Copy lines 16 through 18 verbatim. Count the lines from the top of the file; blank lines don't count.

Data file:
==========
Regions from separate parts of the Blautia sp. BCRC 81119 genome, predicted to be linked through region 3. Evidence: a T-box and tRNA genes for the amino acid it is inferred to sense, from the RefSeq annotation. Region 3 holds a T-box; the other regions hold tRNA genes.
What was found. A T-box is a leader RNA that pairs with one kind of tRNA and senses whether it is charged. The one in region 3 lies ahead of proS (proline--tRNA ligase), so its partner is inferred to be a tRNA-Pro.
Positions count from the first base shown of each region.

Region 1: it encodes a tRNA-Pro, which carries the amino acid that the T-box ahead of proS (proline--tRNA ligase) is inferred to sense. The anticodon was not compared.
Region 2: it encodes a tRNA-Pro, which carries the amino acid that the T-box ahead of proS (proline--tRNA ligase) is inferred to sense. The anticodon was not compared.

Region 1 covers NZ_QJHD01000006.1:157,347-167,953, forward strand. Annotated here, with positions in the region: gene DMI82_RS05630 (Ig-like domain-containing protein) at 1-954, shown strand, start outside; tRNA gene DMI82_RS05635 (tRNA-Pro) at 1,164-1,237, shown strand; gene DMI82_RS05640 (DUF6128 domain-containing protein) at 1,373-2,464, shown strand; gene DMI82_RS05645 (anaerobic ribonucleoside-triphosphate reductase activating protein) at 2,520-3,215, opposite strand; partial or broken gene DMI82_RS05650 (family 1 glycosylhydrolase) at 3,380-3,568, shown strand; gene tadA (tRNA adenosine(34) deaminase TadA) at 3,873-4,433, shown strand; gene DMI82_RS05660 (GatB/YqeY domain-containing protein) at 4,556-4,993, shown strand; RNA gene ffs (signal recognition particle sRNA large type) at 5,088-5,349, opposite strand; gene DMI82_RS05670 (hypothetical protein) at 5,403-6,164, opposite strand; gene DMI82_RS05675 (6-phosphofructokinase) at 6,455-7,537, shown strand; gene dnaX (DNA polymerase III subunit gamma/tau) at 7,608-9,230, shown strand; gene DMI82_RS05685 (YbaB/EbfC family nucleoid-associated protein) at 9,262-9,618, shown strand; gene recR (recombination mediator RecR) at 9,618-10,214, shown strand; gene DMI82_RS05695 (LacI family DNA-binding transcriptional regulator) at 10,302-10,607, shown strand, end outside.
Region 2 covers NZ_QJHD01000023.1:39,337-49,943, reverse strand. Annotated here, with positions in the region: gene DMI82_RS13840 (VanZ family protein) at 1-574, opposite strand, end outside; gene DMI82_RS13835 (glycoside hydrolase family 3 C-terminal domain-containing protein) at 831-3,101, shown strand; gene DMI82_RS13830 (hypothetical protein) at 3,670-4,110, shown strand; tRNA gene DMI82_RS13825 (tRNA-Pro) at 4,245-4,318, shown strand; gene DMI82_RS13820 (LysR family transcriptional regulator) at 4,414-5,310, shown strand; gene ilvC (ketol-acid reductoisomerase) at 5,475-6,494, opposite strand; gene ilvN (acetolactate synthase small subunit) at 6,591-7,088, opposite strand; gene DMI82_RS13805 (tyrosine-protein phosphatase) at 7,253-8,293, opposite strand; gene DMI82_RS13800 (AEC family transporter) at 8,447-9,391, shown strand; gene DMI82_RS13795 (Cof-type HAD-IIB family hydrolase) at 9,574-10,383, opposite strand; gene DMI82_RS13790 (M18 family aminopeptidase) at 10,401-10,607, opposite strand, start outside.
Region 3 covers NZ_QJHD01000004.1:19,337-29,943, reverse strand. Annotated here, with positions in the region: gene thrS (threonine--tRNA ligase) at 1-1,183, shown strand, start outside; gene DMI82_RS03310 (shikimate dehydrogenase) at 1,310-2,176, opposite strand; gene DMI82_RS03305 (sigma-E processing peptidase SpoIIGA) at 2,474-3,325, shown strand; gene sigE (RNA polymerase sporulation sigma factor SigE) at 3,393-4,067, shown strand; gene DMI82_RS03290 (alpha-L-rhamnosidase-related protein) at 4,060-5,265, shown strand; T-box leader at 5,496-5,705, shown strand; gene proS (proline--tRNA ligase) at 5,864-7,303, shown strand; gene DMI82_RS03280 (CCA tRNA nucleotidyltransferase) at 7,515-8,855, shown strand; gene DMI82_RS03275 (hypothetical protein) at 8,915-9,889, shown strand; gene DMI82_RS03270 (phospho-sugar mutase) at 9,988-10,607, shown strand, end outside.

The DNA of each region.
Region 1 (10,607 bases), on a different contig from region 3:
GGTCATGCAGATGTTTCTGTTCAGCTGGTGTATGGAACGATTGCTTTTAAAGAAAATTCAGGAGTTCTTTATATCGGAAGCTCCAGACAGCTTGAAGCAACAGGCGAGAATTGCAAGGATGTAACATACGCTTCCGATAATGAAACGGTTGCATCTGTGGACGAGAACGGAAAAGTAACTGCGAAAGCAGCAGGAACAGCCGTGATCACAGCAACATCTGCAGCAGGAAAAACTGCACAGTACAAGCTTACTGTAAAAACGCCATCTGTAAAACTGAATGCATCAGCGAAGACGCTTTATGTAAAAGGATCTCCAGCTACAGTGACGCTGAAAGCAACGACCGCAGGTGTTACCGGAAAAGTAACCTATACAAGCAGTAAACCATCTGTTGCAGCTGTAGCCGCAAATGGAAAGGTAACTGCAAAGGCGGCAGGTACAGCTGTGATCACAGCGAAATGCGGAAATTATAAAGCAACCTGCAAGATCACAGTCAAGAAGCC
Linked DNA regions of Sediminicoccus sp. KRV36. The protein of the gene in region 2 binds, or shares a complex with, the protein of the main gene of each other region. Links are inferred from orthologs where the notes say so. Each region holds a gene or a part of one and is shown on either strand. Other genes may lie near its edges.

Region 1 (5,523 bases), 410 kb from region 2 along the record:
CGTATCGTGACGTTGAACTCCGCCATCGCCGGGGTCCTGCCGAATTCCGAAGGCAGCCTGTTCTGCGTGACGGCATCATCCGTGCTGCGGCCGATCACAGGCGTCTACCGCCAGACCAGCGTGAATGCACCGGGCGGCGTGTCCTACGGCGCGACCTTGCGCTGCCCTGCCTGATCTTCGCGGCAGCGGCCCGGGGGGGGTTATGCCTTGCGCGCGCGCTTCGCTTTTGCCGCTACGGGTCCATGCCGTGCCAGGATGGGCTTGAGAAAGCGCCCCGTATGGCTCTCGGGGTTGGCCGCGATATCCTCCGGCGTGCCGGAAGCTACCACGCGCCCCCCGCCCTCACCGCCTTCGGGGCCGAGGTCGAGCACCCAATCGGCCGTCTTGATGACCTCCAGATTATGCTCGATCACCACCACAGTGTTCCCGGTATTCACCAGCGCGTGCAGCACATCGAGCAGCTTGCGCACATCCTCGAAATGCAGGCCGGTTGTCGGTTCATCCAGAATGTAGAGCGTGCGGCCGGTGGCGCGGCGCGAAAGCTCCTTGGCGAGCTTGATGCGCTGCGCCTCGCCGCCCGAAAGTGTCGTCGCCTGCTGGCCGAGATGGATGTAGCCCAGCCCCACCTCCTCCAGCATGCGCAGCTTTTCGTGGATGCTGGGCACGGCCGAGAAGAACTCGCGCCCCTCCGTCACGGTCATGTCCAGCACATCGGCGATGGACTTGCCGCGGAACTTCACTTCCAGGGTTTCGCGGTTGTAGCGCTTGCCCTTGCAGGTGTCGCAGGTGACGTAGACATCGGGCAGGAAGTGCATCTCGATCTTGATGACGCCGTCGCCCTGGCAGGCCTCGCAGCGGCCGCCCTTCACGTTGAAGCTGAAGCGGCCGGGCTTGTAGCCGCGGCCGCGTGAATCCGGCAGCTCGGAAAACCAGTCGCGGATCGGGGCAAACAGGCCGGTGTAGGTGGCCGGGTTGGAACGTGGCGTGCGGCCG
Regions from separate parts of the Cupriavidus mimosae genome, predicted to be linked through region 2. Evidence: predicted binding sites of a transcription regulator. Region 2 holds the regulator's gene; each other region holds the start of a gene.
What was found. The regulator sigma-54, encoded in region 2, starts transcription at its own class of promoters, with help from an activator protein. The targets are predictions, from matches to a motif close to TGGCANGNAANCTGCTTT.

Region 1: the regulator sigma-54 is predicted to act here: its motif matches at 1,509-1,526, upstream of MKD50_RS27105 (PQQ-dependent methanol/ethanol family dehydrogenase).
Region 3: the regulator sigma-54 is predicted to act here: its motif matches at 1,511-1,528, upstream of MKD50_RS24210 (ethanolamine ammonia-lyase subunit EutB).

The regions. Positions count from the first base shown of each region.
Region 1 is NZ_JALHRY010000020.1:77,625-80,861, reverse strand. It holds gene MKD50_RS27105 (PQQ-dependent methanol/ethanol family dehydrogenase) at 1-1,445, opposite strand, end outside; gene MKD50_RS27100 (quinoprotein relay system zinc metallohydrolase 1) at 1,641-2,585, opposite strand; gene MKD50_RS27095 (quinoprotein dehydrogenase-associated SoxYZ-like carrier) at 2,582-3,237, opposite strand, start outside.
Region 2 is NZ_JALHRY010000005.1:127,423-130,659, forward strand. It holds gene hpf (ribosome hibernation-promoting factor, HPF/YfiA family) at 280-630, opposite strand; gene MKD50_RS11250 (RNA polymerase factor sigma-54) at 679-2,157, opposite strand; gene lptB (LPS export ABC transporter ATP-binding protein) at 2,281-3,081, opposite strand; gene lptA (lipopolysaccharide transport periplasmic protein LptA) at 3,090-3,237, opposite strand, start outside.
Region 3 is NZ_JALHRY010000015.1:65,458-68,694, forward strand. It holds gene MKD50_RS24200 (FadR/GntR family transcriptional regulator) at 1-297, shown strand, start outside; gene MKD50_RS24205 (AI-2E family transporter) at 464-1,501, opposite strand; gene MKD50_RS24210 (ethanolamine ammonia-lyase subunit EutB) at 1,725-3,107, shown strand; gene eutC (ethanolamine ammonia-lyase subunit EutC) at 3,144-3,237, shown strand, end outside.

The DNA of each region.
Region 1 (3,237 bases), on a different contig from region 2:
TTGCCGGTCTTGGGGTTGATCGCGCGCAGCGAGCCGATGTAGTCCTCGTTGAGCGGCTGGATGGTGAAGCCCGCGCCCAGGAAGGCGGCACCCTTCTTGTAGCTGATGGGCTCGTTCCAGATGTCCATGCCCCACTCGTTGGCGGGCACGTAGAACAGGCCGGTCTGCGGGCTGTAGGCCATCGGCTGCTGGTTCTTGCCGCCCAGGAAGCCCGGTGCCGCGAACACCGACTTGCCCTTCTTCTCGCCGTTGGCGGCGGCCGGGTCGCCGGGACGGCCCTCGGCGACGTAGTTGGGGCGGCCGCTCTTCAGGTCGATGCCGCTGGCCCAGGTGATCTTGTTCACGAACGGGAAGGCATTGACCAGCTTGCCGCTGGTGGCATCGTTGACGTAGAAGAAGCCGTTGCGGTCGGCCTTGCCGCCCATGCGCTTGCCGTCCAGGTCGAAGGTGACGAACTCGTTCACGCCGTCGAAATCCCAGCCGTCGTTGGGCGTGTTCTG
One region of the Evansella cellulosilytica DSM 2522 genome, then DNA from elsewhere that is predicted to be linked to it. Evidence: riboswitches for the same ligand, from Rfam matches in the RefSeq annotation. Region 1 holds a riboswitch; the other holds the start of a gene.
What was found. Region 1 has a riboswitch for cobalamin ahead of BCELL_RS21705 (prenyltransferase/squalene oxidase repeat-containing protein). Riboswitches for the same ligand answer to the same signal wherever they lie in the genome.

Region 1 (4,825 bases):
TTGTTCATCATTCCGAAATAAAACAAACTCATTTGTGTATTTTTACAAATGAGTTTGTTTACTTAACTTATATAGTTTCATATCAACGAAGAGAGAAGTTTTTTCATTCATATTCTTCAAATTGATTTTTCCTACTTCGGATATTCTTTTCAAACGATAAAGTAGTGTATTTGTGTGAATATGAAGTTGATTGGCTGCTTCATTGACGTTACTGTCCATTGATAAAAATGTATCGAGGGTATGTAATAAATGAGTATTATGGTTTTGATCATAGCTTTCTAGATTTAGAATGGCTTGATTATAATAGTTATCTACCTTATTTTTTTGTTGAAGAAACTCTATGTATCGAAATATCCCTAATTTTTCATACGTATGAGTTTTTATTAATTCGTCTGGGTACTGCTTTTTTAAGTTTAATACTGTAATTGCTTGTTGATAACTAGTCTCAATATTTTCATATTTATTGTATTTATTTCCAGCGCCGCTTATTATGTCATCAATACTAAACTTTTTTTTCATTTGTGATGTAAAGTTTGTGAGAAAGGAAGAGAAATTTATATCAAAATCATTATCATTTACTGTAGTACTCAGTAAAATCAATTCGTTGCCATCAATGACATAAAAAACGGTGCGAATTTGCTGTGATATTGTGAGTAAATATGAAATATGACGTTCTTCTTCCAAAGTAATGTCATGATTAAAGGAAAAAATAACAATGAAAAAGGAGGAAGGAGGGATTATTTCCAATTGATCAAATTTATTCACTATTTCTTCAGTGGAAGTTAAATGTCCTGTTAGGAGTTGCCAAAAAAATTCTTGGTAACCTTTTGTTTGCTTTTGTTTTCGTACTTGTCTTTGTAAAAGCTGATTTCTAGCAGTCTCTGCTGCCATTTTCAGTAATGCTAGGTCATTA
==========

What was found. The regulator sigma-54, encoded in region 2, starts transcription at its own class of promoters, with help from an activator protein. The targets are predictions, from matches to a motif close to TGGCANGNAANCTGCTTT.

Region 1: the regulator sigma-54 is predicted to act here: its motif matches at 1,509-1,526, upstream of MKD50_RS27105 (PQQ-dependent methanol/ethanol family dehydrogenase).
Region 3: the regulator sigma-54 is predicted to act here: its motif matches at 1,511-1,528, upstream of MKD50_RS24210 (ethanolamine ammonia-lyase subunit EutB).